Trucks with mechanical buckets grab empty tents left by the pro-democracy protestors, after the police cleared the highway near to Central Government Offices in the Admiralty district of Hong Kong on December 11, 2014.
Photograph by Lam Yik Fei — Bloomberg via Getty Images
By TIME
December 11, 2014

This post is in partnership with Time. The article below was originally published at Time.com.

By Elizabeth Barber, TIME

Authorities arrested leading figures in Hong Kong’s democracy movement while clearing the city’s largest protest camp on Thursday, putting an end to a 75-day street occupation that has been a flashpoint for a bitter confrontation between pro-democracy protesters and the Hong Kong authorities, as well as the central government in Beijing.

Police brusquely tore down hundreds if not thousands of tents in Hong Kong’s Admiralty district, enforcing an injunction won by a local bus company against the protesters, who have been blocking some of Hong Kong Island’s most vital roads. The occupation of the upscale commercial district — which is also home to government offices and the local military headquarters — was the main push of a student-led protest calling for free elections.

Pro-democracy lawmaker Emily Lau chants slogans as she is taken away by the police outside the government headquarters in Hong Kong on December 11, 2014.

Pro-democracy lawmaker Emily Lau chants slogans as she is taken away by the police outside the government headquarters in Hong Kong on December 11, 2014.Photograph by Reuters

Officers made numerous arrests from a group of about a hundred demonstrators staging a final sit-in near the local Chinese People’s Liberation Army base, including prominent democratic legislators Emily Lau, Martin Lee and Alan Leong. Police also arrested high-profile protest personalities Jimmy Lai, a media mogul; Denise Ho, a popular singer; and Audrey Eu, a former lawmaker. In a methodical and time-consuming process, officers led the arrested protesters one by one to police vans and carried out those who refused to walk.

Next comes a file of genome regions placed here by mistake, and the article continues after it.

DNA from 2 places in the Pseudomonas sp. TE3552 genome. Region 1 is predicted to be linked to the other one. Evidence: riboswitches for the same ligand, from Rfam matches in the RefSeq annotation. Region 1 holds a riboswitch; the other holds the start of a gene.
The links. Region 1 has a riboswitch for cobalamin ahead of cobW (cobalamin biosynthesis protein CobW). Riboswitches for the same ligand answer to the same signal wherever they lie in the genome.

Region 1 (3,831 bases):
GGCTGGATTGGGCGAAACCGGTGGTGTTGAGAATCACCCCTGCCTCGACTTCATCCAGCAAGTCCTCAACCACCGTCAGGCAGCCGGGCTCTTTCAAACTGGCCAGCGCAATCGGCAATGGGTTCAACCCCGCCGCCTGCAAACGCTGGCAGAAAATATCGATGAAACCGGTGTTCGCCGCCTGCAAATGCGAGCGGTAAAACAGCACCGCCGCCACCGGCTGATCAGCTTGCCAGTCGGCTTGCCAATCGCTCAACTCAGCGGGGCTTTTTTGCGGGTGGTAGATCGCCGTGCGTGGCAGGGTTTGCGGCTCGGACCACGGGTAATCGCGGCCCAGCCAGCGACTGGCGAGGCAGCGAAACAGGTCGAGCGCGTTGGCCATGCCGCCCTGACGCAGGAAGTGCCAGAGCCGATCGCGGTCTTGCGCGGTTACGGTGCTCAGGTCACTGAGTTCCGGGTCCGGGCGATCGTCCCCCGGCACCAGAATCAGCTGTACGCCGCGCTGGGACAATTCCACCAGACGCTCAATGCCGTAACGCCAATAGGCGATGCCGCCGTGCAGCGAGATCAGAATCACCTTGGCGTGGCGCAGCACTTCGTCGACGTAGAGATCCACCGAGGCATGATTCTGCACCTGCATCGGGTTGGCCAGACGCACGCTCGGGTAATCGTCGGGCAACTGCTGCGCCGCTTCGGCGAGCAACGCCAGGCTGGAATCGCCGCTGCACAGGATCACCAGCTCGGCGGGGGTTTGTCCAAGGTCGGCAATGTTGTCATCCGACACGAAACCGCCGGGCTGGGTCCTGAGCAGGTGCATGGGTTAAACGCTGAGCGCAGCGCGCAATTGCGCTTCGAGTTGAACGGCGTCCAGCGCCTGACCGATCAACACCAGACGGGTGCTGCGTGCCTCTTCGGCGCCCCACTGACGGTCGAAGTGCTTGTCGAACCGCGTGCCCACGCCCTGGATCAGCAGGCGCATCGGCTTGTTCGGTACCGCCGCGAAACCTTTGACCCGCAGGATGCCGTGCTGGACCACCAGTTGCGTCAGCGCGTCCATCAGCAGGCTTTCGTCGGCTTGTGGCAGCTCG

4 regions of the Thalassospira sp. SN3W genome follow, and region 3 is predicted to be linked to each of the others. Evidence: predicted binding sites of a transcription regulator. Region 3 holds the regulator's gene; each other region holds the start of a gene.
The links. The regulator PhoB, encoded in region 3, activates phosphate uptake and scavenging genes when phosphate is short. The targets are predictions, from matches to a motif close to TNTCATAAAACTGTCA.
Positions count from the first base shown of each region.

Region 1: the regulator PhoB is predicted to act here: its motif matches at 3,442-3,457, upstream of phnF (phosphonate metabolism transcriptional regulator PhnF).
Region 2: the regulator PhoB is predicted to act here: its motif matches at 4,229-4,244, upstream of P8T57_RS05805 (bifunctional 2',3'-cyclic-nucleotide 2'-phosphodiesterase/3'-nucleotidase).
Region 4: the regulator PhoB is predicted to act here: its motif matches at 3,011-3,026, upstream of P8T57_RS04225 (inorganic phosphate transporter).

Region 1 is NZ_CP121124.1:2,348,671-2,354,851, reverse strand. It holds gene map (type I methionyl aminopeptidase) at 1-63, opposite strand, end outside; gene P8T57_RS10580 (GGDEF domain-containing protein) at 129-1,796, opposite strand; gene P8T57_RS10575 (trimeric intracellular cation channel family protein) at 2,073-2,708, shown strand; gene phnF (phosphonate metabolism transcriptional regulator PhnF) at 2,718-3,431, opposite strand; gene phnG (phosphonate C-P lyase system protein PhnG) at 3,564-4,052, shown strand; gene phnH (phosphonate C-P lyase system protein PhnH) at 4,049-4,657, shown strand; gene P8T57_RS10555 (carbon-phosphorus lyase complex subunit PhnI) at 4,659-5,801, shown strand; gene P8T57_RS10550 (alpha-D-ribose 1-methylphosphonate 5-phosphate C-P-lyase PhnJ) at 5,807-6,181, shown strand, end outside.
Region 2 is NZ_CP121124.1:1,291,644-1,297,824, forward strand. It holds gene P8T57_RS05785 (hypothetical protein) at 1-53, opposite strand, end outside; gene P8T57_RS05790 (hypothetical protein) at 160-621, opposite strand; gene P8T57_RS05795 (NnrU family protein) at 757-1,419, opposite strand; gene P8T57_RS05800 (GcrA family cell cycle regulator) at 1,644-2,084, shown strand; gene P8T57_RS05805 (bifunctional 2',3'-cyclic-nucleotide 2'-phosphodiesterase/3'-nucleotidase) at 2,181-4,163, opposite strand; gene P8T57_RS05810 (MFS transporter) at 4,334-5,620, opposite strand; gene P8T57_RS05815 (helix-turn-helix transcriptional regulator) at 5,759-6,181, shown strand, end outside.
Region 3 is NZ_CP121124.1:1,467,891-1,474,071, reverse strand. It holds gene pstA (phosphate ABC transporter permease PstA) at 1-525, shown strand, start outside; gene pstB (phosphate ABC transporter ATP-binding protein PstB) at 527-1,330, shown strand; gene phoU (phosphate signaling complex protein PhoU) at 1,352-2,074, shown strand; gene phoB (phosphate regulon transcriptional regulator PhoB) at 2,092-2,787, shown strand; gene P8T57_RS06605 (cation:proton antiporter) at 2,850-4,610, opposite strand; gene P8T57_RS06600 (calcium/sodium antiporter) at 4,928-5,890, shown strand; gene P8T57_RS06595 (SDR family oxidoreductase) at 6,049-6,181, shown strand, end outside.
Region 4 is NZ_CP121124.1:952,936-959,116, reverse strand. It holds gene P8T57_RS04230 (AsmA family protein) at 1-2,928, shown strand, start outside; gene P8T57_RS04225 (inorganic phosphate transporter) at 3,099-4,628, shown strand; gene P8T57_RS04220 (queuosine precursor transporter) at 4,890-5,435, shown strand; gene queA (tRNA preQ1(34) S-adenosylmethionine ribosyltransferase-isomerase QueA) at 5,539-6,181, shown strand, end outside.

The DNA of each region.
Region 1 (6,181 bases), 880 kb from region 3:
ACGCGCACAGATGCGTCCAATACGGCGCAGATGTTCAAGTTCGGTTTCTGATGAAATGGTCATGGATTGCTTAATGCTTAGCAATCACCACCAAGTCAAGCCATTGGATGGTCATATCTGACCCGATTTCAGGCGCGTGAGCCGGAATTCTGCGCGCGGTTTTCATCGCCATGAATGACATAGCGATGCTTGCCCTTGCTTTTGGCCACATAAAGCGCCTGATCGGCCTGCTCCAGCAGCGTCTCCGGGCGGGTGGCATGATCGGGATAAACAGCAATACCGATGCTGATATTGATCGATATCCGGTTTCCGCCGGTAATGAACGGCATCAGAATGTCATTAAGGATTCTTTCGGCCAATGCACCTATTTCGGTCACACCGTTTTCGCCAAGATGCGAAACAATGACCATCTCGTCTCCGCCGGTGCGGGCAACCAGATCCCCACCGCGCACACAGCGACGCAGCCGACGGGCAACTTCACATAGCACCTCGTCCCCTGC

Hundreds of other protesters filed out of the camp through designated exits on Thursday afternoon, turning over required identification information to police as they left. One officer said the information was needed “for our follow-up, because this is an unlawful assembly.” Police had reiterated on Wednesday that the street occupations were illegal and that anyone still on the streets during the clearance risked arrest.

Most protesters said Thursday morning that they had returned to the camp not to resist the clearance, but to witness what they called the beginning of another era in a long-term democratic movement.

“This is definitely not the end of the movement,” lawmaker Leong told TIME just hours before his arrest. “With this awakening of the Hong Kong people, we have sown the seeds for the next wave of the democratization movement.”

Addressing the media on Thursday morning, student leader Alex Chow said, “I’m very optimistic that people will be coming out again. People in Hong Kong have changed.”

Police officers remove barricades at an area previously blocked by pro-democracy supporters at the financial Central district in Hong Kong on December 11, 2014.

Police officers remove barricades at an area previously blocked by pro-democracy supporters at the financial Central district in Hong Kong on December 11, 2014.Photograph by Tyrone Siu — Reuters

Workers began demolition at the camp’s periphery at around 10:30 a.m., cutting and sawing at barricades fashioned from bamboo poles and crowd-control barriers that had been seized from police in the early days of the so-called Umbrella Revolution. Facing them was 12-year-old student, Jimmy Chow — exemplifying the youth of many of the demonstrators, among whom high school students in uniform have been frequently seen. He was poised to launch a paper airplane on which he had written that the government was “criminal,” but under the gaze of bailiffs decided not to throw it.